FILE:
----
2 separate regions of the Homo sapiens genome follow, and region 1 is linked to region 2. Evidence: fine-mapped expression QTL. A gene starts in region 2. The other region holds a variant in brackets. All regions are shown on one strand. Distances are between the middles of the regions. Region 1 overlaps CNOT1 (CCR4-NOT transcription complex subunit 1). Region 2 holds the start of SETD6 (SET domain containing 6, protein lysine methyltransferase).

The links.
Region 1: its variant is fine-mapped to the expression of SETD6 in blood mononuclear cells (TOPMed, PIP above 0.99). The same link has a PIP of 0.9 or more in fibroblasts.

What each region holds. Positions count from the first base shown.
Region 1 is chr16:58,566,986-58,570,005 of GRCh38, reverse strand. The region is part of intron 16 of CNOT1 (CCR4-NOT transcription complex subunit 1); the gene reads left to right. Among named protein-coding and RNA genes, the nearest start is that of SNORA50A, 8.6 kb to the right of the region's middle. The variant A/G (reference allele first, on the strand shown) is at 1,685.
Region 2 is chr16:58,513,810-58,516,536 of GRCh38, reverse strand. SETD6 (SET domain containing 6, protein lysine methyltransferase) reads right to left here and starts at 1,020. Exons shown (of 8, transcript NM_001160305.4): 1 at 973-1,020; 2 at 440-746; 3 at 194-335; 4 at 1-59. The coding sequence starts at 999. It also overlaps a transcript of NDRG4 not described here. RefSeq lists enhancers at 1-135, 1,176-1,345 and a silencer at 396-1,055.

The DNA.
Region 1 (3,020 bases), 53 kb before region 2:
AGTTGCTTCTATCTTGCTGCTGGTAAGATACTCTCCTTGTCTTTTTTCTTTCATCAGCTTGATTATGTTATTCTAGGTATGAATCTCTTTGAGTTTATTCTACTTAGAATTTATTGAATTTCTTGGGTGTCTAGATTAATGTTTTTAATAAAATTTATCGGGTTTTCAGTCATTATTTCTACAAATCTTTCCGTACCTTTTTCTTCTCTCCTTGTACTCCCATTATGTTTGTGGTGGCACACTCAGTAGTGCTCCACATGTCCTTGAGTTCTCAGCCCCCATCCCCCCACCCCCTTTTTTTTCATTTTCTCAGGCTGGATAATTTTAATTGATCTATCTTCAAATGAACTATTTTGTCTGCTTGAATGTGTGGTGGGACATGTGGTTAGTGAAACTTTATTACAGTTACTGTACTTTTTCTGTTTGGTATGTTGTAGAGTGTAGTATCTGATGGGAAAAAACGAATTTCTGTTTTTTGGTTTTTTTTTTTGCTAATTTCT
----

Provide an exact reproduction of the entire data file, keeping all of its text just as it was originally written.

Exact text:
2 separate regions of the Homo sapiens genome follow, and region 1 is linked to region 2. Evidence: fine-mapped expression QTL. A gene starts in region 2. The other region holds a variant in brackets. All regions are shown on one strand. Distances are between the middles of the regions. Region 1 overlaps CNOT1 (CCR4-NOT transcription complex subunit 1). Region 2 holds the start of SETD6 (SET domain containing 6, protein lysine methyltransferase).

The links.
Region 1: its variant is fine-mapped to the expression of SETD6 in blood mononuclear cells (TOPMed, PIP above 0.99). The same link has a PIP of 0.9 or more in fibroblasts.

What each region holds. Positions count from the first base shown.
Region 1 is chr16:58,566,986-58,570,005 of GRCh38, reverse strand. The region is part of intron 16 of CNOT1 (CCR4-NOT transcription complex subunit 1); the gene reads left to right. Among named protein-coding and RNA genes, the nearest start is that of SNORA50A, 8.6 kb to the right of the region's middle. The variant A/G (reference allele first, on the strand shown) is at 1,685.
Region 2 is chr16:58,513,810-58,516,536 of GRCh38, reverse strand. SETD6 (SET domain containing 6, protein lysine methyltransferase) reads right to left here and starts at 1,020. Exons shown (of 8, transcript NM_001160305.4): 1 at 973-1,020; 2 at 440-746; 3 at 194-335; 4 at 1-59. The coding sequence starts at 999. It also overlaps a transcript of NDRG4 not described here. RefSeq lists enhancers at 1-135, 1,176-1,345 and a silencer at 396-1,055.

The DNA.
Region 1 (3,020 bases), 53 kb before region 2:
AGTTGCTTCTATCTTGCTGCTGGTAAGATACTCTCCTTGTCTTTTTTCTTTCATCAGCTTGATTATGTTATTCTAGGTATGAATCTCTTTGAGTTTATTCTACTTAGAATTTATTGAATTTCTTGGGTGTCTAGATTAATGTTTTTAATAAAATTTATCGGGTTTTCAGTCATTATTTCTACAAATCTTTCCGTACCTTTTTCTTCTCTCCTTGTACTCCCATTATGTTTGTGGTGGCACACTCAGTAGTGCTCCACATGTCCTTGAGTTCTCAGCCCCCATCCCCCCACCCCCTTTTTTTTCATTTTCTCAGGCTGGATAATTTTAATTGATCTATCTTCAAATGAACTATTTTGTCTGCTTGAATGTGTGGTGGGACATGTGGTTAGTGAAACTTTATTACAGTTACTGTACTTTTTCTGTTTGGTATGTTGTAGAGTGTAGTATCTGATGGGAAAAAACGAATTTCTGTTTTTTGGTTTTTTTTTTTGCTAATTTCT